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Title: Robustness in fire of steel framed structures with realistic connections
Author: Chen, Lu
ISNI:       0000 0004 2737 6921
Awarding Body: University of Manchester
Current Institution: University of Manchester
Date of Award: 2013
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Joints are the most critical elements in a steel framed structure. In most design guides or codes, the joints are assumed to a have higher fire resistance than the connected structural members because of the lower temperatures in the joints. However, in severe fire conditions, a connected beam's temperature may be higher than its limiting temperature and the beam may develop catenary action when the beam’s axial shortening from large deflections becomes greater than the beam’s thermal expansion. This beam catenary action force could fracture the joints, increasing the risk of progressive collapse. This research focuses on the interaction between joints and the connected steel beams and columns in steel framed structures in fire, including how the behaviour of a joint-beam assembly may be efficiently analyzed and how the joints may be constructed to achieve high degrees of catenary action. Three methods of simulating the joint behaviour in fire have been developed and implemented in the commercial finite element software ABAQUS. In the first modelling method, all structural members, including the connections, were simulated using detailed solid elements to enable detailed behaviour of the structure to be faithfully represented. In the second method, the columns were represented by conventional line (beam) elements, the joints were represented using springs (Connector Elements) based on the component based method, and the beam was modelled using solid elements. In the third method, the joints were modelled using springs as in the second method and the beam and columns were simulated using line (beam) elements. As expected, the detailed simulation method was extremely time-consuming, but was able to produce detailed and accurate results. The simulation results from the second and third methods contained some inaccuracies, but depending on the simulation objective, their simulation results may be acceptable. In particular, the third simulation method was very efficient, suitable for simulating complete frame structures under very large deflections in fire. The first method (detailed finite element method) was then used to investigate how to change the joint details to increase the survivability of restrained steel beams and beam-column assemblies at high temperatures since it enables detailed behaviour of the structure to be faithfully represented. It is found that by improving joint deformation capacity, in particular, using extended endplate connection with fire resistant bolts, very high temperatures can be resisted. The frame robustness in fire was investigated using the third simulation method to save computation time. The simulation structure was three-bay by three-floor and different scenarios of fire location, fire spread and initial structural damage were considered. The simulation results show that once failure of a column occurs, progressive collapse of the structure could be easily triggered and it would be rather futile to only enhance the joint capacity. Therefore, in addition to the measures of improving joint capacities (both rotation and strength), design of the affected columns should include consideration of the additional catenary forces from the connected beams and the increased effective lengths. Furthermore, the lateral bracing system should be ensured to provide the structure with lateral restraint.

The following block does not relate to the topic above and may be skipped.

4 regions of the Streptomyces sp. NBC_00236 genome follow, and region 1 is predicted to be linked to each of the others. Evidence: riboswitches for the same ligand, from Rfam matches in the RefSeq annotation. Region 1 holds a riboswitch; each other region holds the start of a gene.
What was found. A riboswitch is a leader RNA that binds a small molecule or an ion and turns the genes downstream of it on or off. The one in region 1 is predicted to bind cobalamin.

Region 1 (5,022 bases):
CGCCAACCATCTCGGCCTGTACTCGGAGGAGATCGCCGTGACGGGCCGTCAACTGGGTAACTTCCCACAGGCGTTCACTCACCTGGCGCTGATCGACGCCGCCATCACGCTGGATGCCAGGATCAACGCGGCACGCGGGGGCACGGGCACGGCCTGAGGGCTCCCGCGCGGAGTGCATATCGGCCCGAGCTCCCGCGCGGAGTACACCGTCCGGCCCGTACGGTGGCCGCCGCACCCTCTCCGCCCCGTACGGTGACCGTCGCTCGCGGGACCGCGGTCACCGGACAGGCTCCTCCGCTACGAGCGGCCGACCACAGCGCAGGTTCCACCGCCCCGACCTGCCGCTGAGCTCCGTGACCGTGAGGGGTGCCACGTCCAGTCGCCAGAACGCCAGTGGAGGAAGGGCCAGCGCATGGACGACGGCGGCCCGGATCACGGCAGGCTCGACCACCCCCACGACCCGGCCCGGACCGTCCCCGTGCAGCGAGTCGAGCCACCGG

Supervisor: Wang, Yong Sponsor: Not available
Qualification Name: Thesis (Ph.D.) Qualification Level: Doctoral
EThOS ID:  DOI: Not available
Keywords: Joint ; beam ; column ; frame ; detailed finite element method ; component based method ; catenary action ; limiting temperature ; fire resistant bolt ; fire resistant steel ; survivability ; robustness.